Unfortunately, all that most doctors have to offer are medications such as Valium and antidepressants. These are often not only addictive and ineffective, but also rife with side effects.
Fortunately, natural therapies can be as or more effective. In addition, it is important to treat both the psychological and physical underlying causes.
Physical Causes of Anxiety
- Overactive thyroid: Especially if you have weight loss, racing heart/palpitations or sweating.
- Low progesterone and estrogen: This can be seen in woman approaching menopause, and can occur 5 to 12 years before periods stop and tests for menopause become positive (called peri-menopause).
- Low testosterone (men): Especially beginning in, or after, one’s late 40’s.
- Adrenal (stress handler) gland fatigue: Suspect this if you get irritable when hungry or sugar crave.
- Nutritional deficiencies: Especially B Vitamins and magnesium.
Psychological Causes of Anxiety
Suppressing feelings: When the anger/fear is buried, so you’re not aware of it, it will often come out as hyperventilation. This is often associated with panic attacks with intermittent inability to take a deep enough breath, numbness and tingling around your lips and in your fingers, and feeling like you’re going to die. Though scary, it is not dangerous.
Lifestyle Tweaks for Anxiety
Diet and Exercise
- Walk in the sunshine
- Increase your exercise (especially walking in the sunshine). This is a great stress reliever.
- Avoid sugar and caffeine. Green tea is OK (make your own — unsweetened).
Recommended Supplements for Anxiety
A new mix of natural therapies has been dramatically effective in treating anxiety — and actually increases energy and mental clarity! These include the following nutrients. The good news is that by combining them, you can be calm, energized, and have a clear mind — naturally!
- Vitamin B1: Very high dose thiamine (vitamin B-1) at 500 mg 3 times a day.
- Vitamin B3: Niacin (vitamin B3) is a natural tranquilizer — without being addictive. Some experts go so far as to call niacin "nature's valium."
- Vitamin B6: Pyridoxine (vitamin B6) is critical in the production of two brain chemicals (neurotransmitters) that prevent anxiety (GABA and serotonin). Low vitamin B-12 has also been shown to be associated with anxiety.
- Vitamin B5: Pantothenic acid (vitamin B5) is another B vitamin that is critical for the treatment of adrenal fatigue. Adrenal fatigue is a very common trigger for low blood sugar induced anxiety.
Magnesium has been called the "anti-stress mineral." Magnesium relaxes muscles, helps sleep, and relieves tension. Dropping magnesium levels can trigger hyperventilation/panic attacks (and even seizures if very severe) and these are often relieved with magnesium therapy.
Theanine, which comes from green tea, is another outstanding treatment for anxiety. Research has shown that theanine works by two mechanisms. The first is that it increases alpha brainwave activity, creating a state of deep relaxation and mental alertness similar to what is achieved through meditation. Second, L-theanine is involved in the formation of the calming neurotransmitter, gamma amino butyric acid (GABA). It also naturally stimulates the release of the "happiness molecules" serotonin and dopamine. Only the “Sun Theanine” form is used by most reputable companies.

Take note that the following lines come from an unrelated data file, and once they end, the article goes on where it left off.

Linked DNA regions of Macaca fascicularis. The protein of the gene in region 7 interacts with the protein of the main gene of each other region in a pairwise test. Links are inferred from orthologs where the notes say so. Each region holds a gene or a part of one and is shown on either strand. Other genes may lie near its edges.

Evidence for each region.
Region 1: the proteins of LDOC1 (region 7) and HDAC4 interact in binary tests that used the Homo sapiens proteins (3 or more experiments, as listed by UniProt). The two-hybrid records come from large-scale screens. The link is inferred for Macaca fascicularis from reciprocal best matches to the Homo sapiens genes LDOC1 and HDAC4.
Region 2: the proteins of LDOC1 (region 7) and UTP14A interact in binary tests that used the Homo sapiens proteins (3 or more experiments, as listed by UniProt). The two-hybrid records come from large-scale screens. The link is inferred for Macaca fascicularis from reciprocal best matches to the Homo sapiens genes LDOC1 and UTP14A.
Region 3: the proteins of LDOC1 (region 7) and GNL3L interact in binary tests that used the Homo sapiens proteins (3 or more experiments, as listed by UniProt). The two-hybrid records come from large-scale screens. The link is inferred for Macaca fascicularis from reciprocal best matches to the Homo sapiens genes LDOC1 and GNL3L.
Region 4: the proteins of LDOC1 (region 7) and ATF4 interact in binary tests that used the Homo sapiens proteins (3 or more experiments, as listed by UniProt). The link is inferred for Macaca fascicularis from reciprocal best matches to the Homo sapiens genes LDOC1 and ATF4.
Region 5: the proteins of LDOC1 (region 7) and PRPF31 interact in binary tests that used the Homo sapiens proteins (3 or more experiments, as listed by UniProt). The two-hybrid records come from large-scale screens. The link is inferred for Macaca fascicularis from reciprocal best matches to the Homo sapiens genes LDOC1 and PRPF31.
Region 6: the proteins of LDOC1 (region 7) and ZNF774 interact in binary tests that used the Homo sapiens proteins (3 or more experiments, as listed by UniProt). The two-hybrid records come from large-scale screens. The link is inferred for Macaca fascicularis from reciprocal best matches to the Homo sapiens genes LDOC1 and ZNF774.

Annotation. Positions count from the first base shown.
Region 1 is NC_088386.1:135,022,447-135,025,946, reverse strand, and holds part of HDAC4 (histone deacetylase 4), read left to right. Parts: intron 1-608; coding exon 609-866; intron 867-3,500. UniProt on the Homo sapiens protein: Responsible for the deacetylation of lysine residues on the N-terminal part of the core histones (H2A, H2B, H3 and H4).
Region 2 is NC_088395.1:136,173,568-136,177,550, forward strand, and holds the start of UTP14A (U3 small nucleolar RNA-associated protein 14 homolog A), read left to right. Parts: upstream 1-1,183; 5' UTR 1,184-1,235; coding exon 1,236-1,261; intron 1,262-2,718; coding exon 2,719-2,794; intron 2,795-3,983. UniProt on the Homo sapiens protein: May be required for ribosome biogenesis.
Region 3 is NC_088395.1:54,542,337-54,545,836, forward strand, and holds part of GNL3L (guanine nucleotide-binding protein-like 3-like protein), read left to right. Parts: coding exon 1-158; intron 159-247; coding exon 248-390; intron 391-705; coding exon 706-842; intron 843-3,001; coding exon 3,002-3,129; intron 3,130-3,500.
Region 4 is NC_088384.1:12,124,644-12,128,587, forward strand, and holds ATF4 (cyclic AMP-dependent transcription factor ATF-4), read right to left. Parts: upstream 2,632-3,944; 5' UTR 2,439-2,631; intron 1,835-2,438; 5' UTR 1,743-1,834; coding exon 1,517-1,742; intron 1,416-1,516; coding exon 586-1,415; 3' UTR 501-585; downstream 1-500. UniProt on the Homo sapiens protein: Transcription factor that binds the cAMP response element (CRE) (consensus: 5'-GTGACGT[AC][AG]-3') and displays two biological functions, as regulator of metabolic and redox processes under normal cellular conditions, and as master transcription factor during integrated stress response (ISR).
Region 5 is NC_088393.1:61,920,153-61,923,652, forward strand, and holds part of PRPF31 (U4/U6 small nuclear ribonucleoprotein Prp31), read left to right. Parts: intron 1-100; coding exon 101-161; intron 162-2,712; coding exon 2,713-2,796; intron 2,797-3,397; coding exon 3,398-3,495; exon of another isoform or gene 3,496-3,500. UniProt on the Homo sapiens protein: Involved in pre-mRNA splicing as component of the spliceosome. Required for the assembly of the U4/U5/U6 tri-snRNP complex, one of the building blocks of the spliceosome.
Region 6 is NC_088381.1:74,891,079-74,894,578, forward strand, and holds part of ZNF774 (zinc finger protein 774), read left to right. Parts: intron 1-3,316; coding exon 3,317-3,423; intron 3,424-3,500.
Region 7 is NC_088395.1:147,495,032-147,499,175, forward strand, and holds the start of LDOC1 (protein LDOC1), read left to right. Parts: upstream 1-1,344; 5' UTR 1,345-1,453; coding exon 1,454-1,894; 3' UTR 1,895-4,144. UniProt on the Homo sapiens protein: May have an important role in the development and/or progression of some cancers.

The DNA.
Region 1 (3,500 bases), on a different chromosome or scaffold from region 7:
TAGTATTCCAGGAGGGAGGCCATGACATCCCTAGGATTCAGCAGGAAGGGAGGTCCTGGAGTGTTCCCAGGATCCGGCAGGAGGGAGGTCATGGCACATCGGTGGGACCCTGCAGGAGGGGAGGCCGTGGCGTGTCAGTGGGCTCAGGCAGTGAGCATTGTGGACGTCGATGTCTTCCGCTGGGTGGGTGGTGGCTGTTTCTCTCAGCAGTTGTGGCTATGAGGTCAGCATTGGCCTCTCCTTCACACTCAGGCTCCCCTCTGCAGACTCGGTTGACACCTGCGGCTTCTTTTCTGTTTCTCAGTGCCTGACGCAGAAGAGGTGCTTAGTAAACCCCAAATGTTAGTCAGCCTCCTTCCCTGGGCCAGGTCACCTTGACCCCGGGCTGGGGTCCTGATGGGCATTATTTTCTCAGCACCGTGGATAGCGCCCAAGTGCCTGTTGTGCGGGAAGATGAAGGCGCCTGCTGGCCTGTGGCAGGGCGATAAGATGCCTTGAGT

Passion Flower Extract
This is one of the best known herbs for the treatment of anxiety. In fact, in South America when people are anxious, their friends often tell them to "go get a passion flower drink."
Magnolia bark has a long history of use in traditional Chinese formulas that relieve both anxiety and depression without leaving you feeling like you've been drugged.
Therapies & Advice for Anxiety
Express your anger: From a psychological perspective, anxiety usually represents (often repressed) anger toward someone else or fear about a situation. These feelings need to be expressed/acknowledged — and then released. You can tell when the anger is healthy because it will feel good to express it. When it stops feeling good, release it.
- The smell of lavender is calming. So keeping a full vase of it (even dried) around or a lavender oil spray can be helpful. Lavender oil is even available in a capsule and is both very calming during the day, while also helping sleep at night.
- Express your anger. From a psychological perspective, anxiety usually represents (often repressed) anger toward someone else or fear about a situation. These feelings need to be expressed/acknowledged — and then released. You can tell when the anger is healthy because it will feel good to express it. When it stops feeling good, release it.
- Treat adrenal fatigue.
- Happiness: See 7 Tips for Happiness.
- Finally — Address Anxiety While Staying Calm and Energized!